Thousands of Ukrainians are fleeing war at home by crossing the borders into countries to the west in search of safety as Russia pounded their capital and other cities with airstrikes for a second day.
Cars were backed up for several kilometers (miles) at some border crossings as authorities in Poland, Slovakia, Hungary, Romania and Moldova mobilized to receive them, offering them shelter, food and legal help. They also eased their usual border procedures, among them COVID-19 testing requirements.
At a major border crossing, in Medyka, Poland, Ukrainians arrived on foot and by car and train and were greeted by Polish authorities and volunteers offering them food and hot drinks.
Slovak police said that most of the people arriving at its border were women with children after Ukraine banned men ages 18 to 60 from leaving the country, and this appeared to be the case everywhere.
Some sought to join relatives who have already settled in Poland and other EU nations, whose strong economies have for many years attracted Ukrainian workers.
Marika Sipos fled Koson, a village in western Ukraine close to the Hungarian border, arriving early Friday in Lonya, Hungary.
“We had to leave behind everything, our whole life’s work,” Sipon said, describing it as a “terrible feeling” to leave her property.
Erika Barta, arriving from Backi Breg, Ukraine, said she would seek shelter with relatives in Hungary and planned to return when the danger passes.
“It’s not safe at home anymore,” she said.
For many the first stop was a train station in Przemysl, a city near Medyka in southeastern Poland that is a transit point for many. Ukrainians slept on cots and in chairs as they awaited their next moves, relieved to escape the shelling of Kyiv and other places.
Italian Premier Mario Draghi spoke in Parliament on Friday of the “long lines of cars leaving Kyiv and other Ukrainian cities, heading mostly toward EU borders,” and said “it is possible to imagine a huge influx of refugees toward neighboring European countries.”
“The images we are seeing — of unarmed civilians forced to hide in bunkers and subways — are terrible and bring us back to the darkest days of European history,” he said.
The UN refugee agency, UNHCR, estimated that more than 100,000 people were believed to have left their homes in Ukraine and that up to 4 million people may flee to other countries if the situation escalates.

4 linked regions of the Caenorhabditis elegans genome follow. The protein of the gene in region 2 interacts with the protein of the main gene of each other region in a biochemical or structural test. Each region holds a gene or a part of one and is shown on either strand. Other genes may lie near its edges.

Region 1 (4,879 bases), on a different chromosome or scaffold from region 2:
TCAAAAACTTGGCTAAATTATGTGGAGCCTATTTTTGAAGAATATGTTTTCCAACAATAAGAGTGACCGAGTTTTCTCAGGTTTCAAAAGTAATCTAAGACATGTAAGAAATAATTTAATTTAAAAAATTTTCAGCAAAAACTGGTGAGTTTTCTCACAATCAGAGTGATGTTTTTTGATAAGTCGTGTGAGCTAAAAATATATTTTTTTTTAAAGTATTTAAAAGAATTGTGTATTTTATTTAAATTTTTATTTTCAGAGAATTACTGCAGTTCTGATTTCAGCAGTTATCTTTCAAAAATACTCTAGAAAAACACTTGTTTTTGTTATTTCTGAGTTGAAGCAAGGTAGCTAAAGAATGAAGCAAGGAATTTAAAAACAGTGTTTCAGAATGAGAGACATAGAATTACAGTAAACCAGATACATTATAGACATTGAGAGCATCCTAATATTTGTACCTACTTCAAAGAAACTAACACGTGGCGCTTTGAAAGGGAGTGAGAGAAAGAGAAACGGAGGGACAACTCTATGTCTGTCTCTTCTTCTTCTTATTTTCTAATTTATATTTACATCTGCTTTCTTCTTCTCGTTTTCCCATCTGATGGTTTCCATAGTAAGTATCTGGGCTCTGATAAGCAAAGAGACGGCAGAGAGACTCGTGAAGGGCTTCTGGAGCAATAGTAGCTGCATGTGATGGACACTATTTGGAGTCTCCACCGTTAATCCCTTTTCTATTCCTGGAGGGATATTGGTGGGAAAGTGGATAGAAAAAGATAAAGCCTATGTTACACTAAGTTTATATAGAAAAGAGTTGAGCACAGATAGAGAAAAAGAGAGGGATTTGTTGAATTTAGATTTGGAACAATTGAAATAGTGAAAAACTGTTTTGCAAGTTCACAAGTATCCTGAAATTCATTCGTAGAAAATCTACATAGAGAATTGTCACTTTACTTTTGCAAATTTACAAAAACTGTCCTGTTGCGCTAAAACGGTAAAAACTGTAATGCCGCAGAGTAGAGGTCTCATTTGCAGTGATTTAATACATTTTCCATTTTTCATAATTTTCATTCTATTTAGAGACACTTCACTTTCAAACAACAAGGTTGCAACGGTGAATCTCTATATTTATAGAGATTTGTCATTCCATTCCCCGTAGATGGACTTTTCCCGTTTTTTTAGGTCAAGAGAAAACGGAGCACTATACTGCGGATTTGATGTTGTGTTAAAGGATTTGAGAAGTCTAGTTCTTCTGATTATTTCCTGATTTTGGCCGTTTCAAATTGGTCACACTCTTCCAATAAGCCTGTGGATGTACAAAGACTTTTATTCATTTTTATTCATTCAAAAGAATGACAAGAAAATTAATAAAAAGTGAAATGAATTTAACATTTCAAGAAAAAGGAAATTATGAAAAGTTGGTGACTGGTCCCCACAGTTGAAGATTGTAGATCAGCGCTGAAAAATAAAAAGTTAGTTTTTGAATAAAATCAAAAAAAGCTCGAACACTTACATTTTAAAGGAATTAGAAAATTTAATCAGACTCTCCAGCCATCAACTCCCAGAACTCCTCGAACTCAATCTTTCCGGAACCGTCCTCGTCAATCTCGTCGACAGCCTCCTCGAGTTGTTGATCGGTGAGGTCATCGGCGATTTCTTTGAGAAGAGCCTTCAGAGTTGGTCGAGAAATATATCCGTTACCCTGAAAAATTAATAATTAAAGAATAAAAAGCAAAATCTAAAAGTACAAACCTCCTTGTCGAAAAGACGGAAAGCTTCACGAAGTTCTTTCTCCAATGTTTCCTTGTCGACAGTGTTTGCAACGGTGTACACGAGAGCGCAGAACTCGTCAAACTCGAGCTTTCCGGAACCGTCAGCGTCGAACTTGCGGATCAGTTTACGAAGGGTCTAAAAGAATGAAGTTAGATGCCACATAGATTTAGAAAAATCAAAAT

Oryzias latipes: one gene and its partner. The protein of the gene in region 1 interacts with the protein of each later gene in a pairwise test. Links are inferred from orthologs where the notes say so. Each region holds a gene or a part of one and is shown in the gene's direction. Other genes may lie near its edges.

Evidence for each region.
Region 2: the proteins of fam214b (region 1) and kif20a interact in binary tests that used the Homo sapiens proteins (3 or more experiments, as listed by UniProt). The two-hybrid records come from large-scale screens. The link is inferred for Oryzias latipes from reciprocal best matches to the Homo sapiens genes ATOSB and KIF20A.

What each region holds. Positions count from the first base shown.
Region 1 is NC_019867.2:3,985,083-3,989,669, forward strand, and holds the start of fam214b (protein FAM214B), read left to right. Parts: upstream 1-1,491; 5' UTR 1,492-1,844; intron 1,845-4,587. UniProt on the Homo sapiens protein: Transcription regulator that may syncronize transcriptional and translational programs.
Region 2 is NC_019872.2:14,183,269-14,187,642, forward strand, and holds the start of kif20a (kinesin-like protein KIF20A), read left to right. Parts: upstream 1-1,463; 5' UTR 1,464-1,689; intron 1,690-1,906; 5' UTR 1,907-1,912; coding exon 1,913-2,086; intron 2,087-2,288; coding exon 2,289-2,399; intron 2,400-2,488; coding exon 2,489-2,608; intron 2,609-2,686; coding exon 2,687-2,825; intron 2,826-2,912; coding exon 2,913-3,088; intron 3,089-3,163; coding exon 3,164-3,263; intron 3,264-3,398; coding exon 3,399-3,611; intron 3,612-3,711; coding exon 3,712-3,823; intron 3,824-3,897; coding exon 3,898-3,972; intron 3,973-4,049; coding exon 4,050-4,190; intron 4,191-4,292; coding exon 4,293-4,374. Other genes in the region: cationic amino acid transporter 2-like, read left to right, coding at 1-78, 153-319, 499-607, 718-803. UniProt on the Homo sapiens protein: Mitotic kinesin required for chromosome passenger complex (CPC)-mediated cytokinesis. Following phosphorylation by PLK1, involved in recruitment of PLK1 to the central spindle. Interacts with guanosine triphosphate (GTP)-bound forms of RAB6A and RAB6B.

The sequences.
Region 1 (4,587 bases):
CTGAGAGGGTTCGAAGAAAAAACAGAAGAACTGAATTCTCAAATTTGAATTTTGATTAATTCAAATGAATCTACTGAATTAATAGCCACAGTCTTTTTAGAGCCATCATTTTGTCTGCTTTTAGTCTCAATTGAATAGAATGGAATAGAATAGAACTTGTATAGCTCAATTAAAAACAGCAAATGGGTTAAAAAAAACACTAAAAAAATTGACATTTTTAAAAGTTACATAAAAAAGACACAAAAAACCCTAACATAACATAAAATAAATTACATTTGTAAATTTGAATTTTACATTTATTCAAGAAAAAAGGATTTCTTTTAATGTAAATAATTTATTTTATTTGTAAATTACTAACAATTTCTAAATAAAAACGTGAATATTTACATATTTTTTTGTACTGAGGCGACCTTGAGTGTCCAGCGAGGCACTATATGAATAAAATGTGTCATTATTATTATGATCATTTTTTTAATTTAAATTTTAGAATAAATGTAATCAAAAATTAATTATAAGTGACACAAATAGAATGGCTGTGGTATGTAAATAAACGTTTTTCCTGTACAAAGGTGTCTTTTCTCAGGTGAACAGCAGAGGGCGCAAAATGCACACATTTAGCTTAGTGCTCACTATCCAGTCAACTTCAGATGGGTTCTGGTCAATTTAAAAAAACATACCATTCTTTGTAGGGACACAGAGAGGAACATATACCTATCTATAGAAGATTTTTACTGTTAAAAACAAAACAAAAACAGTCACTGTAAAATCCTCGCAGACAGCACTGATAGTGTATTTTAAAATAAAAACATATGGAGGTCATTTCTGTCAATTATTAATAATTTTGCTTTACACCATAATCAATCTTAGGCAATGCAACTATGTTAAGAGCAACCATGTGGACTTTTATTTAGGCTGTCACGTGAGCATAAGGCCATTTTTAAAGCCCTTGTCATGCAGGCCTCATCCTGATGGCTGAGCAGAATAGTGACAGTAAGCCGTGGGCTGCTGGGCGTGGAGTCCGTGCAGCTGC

Hungary, which mobilized its military to help, announced in a decree this week that all Ukrainian citizens arriving from Ukraine, and all third-country nationals legally residing there, would be entitled to protection.
The welcome that Poland and Hungary are showing Ukrainians now is very different from the unwelcoming stance they have had to refugees and migrants from the Middle East and Africa in recent years. Hungary built a wall to keep them out when a million people, many Syrians fleeing war, arrived in Europe in 2015.
Poland is now building its own wall with Belarus after thousands of mostly Middle Eastern migrants sought to enter from Belarus in past months. The EU accused Russia-backed Belarus of encouraging that migration to destabilize the EU. Some of those people denied entry into Poland died in forests.
But Ukrainians are a different matter altogether — Europeans who are mostly Christian, and to the Poles, fellow Slavs with similar linguistic and cultural roots.
Transcarpathia, Ukraine’s westernmost region which borders Hungary, is also home to about 150,000 ethnic Hungarians, many of whom are Hungarian citizens. While Russia’s invasion has not yet extended to that area, which is separated from the rest of Ukraine by the Carpathian Mountains, many have decided not to wait for the situation to get worse.
Vanessa Gera reported from Warsaw. Justin Spike in Budapest, Hungary, Bela Szandelszky in Lonya, Hungary, Karel Janicek in Prague, and Nicole Winfield in Rome, contributed to this report.
Follow AP’s coverage of the Ukraine crisis at https://apnews.com/hub/russia-ukraine
George Holan is chief editor at Plainsmen Post and has articles published in many notable publications in the last decade.